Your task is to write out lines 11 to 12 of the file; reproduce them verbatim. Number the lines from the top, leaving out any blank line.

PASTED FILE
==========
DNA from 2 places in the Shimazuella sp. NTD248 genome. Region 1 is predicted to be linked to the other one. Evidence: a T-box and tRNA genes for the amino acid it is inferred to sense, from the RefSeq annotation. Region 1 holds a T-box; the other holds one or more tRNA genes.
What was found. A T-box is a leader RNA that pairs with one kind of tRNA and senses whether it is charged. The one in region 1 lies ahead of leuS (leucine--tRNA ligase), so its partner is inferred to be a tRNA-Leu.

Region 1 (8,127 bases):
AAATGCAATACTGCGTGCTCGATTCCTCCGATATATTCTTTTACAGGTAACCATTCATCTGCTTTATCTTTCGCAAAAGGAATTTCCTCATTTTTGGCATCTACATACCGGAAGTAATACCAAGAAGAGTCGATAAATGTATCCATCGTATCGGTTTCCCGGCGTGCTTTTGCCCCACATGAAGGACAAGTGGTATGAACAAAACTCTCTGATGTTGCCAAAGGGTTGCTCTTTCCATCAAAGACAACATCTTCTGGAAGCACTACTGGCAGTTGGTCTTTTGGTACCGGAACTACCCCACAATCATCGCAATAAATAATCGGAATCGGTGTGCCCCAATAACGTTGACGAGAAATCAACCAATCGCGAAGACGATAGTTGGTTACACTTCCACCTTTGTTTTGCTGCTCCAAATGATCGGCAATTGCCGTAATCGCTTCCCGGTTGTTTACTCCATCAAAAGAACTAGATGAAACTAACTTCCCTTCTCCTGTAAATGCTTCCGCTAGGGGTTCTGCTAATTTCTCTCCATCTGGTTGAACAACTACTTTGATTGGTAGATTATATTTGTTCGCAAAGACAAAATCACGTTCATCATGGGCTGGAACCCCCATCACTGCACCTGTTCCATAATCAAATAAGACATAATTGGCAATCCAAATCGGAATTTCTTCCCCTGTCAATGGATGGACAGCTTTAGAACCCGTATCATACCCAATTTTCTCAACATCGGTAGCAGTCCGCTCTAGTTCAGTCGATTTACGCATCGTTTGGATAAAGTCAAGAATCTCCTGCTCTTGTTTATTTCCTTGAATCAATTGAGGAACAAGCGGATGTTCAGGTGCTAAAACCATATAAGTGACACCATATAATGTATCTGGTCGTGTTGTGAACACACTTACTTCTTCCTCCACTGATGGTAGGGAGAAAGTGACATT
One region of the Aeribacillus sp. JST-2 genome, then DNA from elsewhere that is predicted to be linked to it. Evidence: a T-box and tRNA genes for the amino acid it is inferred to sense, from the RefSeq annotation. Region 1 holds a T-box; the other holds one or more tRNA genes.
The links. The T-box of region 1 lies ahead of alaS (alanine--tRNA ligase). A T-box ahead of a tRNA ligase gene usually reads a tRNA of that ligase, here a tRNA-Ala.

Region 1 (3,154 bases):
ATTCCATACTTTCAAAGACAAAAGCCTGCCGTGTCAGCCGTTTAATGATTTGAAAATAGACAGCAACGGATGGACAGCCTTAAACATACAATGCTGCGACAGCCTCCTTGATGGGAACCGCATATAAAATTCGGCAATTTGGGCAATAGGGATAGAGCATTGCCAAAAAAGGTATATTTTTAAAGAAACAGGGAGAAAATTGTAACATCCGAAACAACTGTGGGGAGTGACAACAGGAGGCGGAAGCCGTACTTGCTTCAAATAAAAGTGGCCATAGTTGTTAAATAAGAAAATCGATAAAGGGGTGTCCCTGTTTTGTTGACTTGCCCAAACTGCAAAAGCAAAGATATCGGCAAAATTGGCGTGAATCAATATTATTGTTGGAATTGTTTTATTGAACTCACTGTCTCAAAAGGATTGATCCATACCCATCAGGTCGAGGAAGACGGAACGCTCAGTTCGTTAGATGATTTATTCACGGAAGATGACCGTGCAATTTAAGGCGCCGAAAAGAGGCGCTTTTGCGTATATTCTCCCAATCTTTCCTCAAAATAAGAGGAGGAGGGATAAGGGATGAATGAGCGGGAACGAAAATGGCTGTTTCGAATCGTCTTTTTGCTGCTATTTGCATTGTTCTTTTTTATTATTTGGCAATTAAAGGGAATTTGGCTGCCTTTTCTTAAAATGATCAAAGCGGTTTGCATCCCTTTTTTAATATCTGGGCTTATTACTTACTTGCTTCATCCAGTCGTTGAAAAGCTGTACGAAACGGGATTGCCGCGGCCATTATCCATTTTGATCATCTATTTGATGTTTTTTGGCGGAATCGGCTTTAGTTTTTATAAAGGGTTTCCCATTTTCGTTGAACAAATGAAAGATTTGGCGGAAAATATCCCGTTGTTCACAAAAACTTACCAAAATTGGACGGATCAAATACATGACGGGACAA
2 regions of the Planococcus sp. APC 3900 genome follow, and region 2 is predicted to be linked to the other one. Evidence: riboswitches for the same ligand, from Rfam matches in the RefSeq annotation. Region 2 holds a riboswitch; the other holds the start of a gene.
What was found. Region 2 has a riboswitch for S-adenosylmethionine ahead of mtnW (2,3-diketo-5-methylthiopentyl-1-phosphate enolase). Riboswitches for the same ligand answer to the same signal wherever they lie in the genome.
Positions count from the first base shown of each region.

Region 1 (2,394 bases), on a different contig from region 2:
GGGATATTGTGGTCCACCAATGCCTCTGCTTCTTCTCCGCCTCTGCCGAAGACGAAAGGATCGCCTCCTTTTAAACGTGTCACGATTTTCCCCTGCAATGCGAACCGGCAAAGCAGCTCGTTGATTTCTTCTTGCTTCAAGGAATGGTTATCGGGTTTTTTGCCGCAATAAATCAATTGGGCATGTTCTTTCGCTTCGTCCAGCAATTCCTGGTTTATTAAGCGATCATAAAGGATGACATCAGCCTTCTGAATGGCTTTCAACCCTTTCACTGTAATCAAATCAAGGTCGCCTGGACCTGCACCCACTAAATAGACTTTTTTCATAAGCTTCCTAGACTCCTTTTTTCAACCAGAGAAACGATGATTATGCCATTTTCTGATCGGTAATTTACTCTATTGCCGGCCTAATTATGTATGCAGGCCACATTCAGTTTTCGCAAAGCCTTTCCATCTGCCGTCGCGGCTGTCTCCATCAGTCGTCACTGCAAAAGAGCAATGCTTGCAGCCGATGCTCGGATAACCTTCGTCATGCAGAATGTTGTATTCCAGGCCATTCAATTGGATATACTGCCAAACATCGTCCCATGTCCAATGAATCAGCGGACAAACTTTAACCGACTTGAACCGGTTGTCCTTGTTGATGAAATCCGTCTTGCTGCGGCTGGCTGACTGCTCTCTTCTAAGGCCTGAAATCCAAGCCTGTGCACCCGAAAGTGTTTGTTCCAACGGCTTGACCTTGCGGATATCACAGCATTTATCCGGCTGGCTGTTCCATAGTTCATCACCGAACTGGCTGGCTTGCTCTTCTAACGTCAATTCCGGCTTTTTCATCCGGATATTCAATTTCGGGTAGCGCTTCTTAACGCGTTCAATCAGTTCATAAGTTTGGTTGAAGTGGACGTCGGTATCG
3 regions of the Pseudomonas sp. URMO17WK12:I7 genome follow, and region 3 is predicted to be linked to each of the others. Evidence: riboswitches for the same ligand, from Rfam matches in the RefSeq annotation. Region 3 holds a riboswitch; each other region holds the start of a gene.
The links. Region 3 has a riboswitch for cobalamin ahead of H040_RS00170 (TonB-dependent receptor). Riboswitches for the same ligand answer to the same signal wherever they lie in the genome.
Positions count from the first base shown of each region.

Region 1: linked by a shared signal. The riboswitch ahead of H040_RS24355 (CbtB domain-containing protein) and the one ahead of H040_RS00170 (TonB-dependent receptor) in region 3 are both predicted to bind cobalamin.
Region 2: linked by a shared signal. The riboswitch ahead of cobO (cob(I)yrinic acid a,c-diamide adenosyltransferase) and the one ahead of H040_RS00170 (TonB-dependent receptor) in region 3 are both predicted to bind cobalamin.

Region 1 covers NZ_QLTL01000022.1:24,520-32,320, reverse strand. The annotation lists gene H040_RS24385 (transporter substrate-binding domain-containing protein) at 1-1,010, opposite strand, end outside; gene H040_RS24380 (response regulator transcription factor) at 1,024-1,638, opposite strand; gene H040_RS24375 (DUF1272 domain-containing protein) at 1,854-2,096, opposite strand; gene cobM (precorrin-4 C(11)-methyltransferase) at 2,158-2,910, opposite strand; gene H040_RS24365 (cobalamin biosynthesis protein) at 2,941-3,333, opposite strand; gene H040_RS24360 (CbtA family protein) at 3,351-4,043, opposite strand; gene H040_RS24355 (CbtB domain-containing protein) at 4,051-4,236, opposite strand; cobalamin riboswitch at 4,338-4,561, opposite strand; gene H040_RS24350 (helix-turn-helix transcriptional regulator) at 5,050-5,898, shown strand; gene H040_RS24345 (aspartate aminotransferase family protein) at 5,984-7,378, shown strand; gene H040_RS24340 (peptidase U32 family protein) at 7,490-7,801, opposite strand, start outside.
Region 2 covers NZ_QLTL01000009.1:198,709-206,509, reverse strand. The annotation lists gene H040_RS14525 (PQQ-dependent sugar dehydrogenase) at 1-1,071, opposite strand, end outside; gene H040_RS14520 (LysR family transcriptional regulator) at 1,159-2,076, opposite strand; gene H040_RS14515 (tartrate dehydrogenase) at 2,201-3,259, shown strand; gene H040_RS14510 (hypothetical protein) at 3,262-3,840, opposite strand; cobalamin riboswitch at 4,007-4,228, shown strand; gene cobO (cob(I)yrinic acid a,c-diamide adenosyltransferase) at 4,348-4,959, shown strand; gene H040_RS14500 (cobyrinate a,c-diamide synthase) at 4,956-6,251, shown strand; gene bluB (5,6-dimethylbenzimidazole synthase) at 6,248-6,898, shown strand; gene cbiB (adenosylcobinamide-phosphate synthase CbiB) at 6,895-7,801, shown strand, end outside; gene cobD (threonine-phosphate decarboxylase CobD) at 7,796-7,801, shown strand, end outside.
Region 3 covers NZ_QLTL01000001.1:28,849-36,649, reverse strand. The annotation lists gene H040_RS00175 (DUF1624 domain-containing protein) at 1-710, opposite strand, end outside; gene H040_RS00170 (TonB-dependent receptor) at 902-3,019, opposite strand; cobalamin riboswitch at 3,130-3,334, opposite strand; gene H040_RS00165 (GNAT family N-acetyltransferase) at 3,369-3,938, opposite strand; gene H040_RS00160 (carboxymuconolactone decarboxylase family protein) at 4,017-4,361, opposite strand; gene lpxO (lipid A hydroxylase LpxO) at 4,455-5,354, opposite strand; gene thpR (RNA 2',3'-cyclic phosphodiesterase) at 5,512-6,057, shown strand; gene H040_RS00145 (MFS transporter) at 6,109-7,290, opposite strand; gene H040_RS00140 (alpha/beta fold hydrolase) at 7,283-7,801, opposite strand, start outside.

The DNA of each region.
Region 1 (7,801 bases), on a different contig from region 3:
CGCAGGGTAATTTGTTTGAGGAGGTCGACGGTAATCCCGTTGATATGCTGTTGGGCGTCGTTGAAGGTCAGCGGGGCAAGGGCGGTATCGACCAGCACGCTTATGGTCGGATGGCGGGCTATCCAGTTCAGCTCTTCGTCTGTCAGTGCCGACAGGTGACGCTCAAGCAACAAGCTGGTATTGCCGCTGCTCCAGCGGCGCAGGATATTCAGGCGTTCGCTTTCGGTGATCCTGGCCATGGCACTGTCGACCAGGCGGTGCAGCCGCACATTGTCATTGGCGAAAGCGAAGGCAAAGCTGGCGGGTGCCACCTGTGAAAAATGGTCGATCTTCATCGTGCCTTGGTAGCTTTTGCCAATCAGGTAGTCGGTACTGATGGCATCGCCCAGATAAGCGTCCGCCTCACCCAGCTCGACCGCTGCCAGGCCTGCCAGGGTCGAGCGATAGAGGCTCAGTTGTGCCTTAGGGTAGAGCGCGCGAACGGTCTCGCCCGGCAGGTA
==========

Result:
Positions count from the first base shown of each region.

Region 1 (2,394 bases), on a different contig from region 2: